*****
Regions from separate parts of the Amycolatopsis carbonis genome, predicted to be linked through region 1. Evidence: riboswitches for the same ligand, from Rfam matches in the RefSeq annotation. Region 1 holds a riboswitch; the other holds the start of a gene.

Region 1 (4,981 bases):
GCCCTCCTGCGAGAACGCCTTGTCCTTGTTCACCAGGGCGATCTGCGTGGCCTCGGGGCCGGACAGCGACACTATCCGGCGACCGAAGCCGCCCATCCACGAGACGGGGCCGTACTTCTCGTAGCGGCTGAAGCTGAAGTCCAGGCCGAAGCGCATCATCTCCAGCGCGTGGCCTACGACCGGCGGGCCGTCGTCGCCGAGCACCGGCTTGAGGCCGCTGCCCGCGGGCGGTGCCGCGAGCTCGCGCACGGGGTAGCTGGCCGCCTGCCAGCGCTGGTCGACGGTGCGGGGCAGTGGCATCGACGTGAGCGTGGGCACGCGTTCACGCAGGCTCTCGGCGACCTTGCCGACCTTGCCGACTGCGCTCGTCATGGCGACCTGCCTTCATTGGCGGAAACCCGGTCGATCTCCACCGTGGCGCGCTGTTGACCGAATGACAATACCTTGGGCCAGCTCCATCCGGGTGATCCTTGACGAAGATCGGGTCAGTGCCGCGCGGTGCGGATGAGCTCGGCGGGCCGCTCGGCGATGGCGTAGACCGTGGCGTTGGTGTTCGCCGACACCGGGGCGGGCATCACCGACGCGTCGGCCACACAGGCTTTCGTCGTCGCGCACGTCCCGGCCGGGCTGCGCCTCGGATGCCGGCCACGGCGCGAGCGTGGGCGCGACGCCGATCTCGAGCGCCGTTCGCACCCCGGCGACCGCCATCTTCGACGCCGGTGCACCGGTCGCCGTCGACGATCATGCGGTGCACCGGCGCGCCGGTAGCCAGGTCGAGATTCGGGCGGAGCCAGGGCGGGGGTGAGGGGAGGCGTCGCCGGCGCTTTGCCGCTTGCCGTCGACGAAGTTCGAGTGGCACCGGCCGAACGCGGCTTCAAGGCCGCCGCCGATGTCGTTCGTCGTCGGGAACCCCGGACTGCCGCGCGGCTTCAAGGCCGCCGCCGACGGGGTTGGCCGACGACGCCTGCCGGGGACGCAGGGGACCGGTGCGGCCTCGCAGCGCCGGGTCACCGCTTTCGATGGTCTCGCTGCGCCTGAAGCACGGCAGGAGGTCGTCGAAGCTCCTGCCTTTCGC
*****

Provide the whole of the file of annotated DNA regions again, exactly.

Regions from separate parts of the Amycolatopsis carbonis genome, predicted to be linked through region 1. Evidence: riboswitches for the same ligand, from Rfam matches in the RefSeq annotation. Region 1 holds a riboswitch; the other holds the start of a gene.

Region 1 (4,981 bases):
GCCCTCCTGCGAGAACGCCTTGTCCTTGTTCACCAGGGCGATCTGCGTGGCCTCGGGGCCGGACAGCGACACTATCCGGCGACCGAAGCCGCCCATCCACGAGACGGGGCCGTACTTCTCGTAGCGGCTGAAGCTGAAGTCCAGGCCGAAGCGCATCATCTCCAGCGCGTGGCCTACGACCGGCGGGCCGTCGTCGCCGAGCACCGGCTTGAGGCCGCTGCCCGCGGGCGGTGCCGCGAGCTCGCGCACGGGGTAGCTGGCCGCCTGCCAGCGCTGGTCGACGGTGCGGGGCAGTGGCATCGACGTGAGCGTGGGCACGCGTTCACGCAGGCTCTCGGCGACCTTGCCGACCTTGCCGACTGCGCTCGTCATGGCGACCTGCCTTCATTGGCGGAAACCCGGTCGATCTCCACCGTGGCGCGCTGTTGACCGAATGACAATACCTTGGGCCAGCTCCATCCGGGTGATCCTTGACGAAGATCGGGTCAGTGCCGCGCGGTGCGGATGAGCTCGGCGGGCCGCTCGGCGATGGCGTAGACCGTGGCGTTGGTGTTCGCCGACACCGGGGCGGGCATCACCGACGCGTCGGCCACACAGGCTTTCGTCGTCGCGCACGTCCCGGCCGGGCTGCGCCTCGGATGCCGGCCACGGCGCGAGCGTGGGCGCGACGCCGATCTCGAGCGCCGTTCGCACCCCGGCGACCGCCATCTTCGACGCCGGTGCACCGGTCGCCGTCGACGATCATGCGGTGCACCGGCGCGCCGGTAGCCAGGTCGAGATTCGGGCGGAGCCAGGGCGGGGGTGAGGGGAGGCGTCGCCGGCGCTTTGCCGCTTGCCGTCGACGAAGTTCGAGTGGCACCGGCCGAACGCGGCTTCAAGGCCGCCGCCGATGTCGTTCGTCGTCGGGAACCCCGGACTGCCGCGCGGCTTCAAGGCCGCCGCCGACGGGGTTGGCCGACGACGCCTGCCGGGGACGCAGGGGACCGGTGCGGCCTCGCAGCGCCGGGTCACCGCTTTCGATGGTCTCGCTGCGCCTGAAGCACGGCAGGAGGTCGTCGAAGCTCCTGCCTTTCGC